Q: What prompted the creation of the Innovation Center?
A: The state's support was key. The economic development agency recognized the growth of China's economy and its automotive industry and its importance as a long-term strategic market. As the Motor City and the Motor State, we knew we needed to be talking to China.
Why set it up as a separate entity from Michigan's existing economic development agency?
One reason is that it helps to be a dedicated group, tailor-made to doing business in China. Everything here is happening in Chinese and all of the staff here is bilingual, speaking Mandarin Chinese, including myself. And due to the time difference, we're often doing conference calls in the middle of the night. Things with China often happen in a last-minute fashion. If we discover an opportunity to promote a certain investment, we can jump on a plane or throw together a hosting event quickly.
Investment projects are often very slow-moving. Have you had time to log any results yet?
Oh, yes. For example, we helped land r&d centers for three major Chinese players in the state: GAC and Great Wall Motors in Farmington Hills, and FAW in Troy, Mich.
Why would a Chinese company want the Detroit area instead of Chicago or the West Coast?
No. 1 would be the automotive talent. Next would be proximity to where design and purchasing decisions are being made. And third, it's just a value proposition — to get the quality of engineers you find here, with know-how in both r&d and manufacturing.
But haven't a number of Chinese automotive companies landed in California?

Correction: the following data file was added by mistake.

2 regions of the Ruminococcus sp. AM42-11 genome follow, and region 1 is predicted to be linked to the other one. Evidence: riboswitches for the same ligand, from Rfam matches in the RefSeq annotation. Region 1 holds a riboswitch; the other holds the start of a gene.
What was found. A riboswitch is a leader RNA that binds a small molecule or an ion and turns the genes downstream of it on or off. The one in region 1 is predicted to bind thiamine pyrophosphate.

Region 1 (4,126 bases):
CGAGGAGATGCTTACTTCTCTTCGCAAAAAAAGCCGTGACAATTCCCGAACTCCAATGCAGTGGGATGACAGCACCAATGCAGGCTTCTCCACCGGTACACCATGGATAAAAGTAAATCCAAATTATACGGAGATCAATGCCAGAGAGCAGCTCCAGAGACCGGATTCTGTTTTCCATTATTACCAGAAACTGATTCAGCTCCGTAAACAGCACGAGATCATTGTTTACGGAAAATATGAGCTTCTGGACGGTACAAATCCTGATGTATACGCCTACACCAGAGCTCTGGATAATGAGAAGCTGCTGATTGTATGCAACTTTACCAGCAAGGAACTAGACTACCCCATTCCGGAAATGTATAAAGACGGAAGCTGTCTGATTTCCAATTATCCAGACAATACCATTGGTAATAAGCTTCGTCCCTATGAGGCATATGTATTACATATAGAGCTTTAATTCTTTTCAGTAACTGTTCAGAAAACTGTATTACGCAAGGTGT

Yes. We've seen some instances where Chinese companies made splashy announcements about locating in California. But it didn't go as planned and they've relocated to Michigan.
Is California your chief competitor for investment from China?
Not entirely. It depends on the nature of the work. For cutting-edge technology, in artificial intelligence or mobility, we do hear that assumption — that it's between Michigan and California. But for projects in traditional manufacturing, it could be between Michigan and the region south along the I-75 corridor.
Have the challenges of the past couple of years been resolved, and can you move forward?
The U.S. and China signed a Phase 1 agreement on Jan. 15. And then China went on break for their New Year holiday. And it's now facing a major international crisis with the coronavirus. So we're waiting for things to get back on track and hoping for the best for the health of the people in China.
But there is at least reason to be optimistic about the reduction in tensions, isn't there?
It's fair to expect that things will warm up in 2020. In this past two years of tensions, to dodge the tariffs, a lot of companies had to scramble to reconfigure their supply chains and move production out of China — into Vietnam, Morocco and Mexico, for example. Some of those were long-term commitments that definitely reshuffled the supply chain. We're waiting to see how the coming months resolve some of these issues.
Has all this stymied your staff's efforts to talk with Chinese automotive companies?
Surprisingly, no. The level of interest in China in doing business in the United States has remained very high. So our conversations continued steadily through 2018 and 2019. And we even had a few projects come through during that time.
How big is the universe for Chinese automotive companies wanting to come to the U.S.?
Chinese companies want to go global. And they see having operations in Asia, Europe and North America as a gold standard. They want to make that happen.